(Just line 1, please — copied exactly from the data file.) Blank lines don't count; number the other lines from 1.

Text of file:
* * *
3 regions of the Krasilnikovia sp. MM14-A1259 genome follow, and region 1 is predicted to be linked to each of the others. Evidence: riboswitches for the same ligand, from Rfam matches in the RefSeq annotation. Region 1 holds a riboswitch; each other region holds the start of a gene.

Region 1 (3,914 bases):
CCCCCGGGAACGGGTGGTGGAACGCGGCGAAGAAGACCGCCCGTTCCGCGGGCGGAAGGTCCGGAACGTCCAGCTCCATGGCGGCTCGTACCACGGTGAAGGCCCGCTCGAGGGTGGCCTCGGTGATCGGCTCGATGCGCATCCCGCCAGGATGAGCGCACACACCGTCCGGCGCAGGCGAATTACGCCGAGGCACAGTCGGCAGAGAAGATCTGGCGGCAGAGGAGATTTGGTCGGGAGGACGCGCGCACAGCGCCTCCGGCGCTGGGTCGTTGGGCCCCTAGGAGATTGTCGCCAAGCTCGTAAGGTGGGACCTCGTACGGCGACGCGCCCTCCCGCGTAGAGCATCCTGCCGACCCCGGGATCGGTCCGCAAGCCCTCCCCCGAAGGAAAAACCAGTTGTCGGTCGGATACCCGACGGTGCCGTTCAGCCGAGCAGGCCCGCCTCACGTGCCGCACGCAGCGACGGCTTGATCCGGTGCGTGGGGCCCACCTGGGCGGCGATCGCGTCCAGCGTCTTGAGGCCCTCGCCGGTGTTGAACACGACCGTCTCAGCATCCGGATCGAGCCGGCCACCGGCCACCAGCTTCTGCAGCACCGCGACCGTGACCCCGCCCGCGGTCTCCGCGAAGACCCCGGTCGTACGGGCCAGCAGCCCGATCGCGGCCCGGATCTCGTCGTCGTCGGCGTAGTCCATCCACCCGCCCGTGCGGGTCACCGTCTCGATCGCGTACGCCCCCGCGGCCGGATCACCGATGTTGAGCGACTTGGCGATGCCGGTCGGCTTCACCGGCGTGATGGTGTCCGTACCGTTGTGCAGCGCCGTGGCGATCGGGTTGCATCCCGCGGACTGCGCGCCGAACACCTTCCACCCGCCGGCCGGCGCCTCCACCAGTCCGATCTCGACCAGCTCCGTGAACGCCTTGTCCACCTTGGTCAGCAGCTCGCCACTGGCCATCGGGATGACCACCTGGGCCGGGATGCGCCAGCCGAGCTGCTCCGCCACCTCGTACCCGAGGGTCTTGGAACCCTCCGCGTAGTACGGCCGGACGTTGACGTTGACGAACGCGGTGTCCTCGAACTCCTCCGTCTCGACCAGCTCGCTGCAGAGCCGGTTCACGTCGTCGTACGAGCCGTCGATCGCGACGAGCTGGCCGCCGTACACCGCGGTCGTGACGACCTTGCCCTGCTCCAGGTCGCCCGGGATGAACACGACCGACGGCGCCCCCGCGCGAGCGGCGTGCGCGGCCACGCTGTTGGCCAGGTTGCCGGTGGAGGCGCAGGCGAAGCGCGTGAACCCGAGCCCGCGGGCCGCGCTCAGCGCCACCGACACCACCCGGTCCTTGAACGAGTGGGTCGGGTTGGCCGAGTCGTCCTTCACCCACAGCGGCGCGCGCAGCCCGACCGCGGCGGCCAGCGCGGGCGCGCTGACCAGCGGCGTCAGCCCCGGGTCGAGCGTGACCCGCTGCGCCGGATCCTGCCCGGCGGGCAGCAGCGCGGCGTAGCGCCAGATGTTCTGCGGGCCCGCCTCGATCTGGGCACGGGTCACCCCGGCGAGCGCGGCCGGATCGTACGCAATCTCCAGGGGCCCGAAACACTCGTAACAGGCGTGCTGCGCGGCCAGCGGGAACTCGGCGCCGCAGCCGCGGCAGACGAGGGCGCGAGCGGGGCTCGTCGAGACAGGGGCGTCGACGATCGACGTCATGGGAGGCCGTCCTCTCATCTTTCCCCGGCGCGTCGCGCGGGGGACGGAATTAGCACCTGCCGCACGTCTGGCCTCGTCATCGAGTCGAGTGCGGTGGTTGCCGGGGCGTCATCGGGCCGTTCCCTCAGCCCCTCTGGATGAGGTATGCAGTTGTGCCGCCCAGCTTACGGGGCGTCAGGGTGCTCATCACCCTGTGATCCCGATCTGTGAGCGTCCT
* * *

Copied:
3 regions of the Krasilnikovia sp. MM14-A1259 genome follow, and region 1 is predicted to be linked to each of the others. Evidence: riboswitches for the same ligand, from Rfam matches in the RefSeq annotation. Region 1 holds a riboswitch; each other region holds the start of a gene.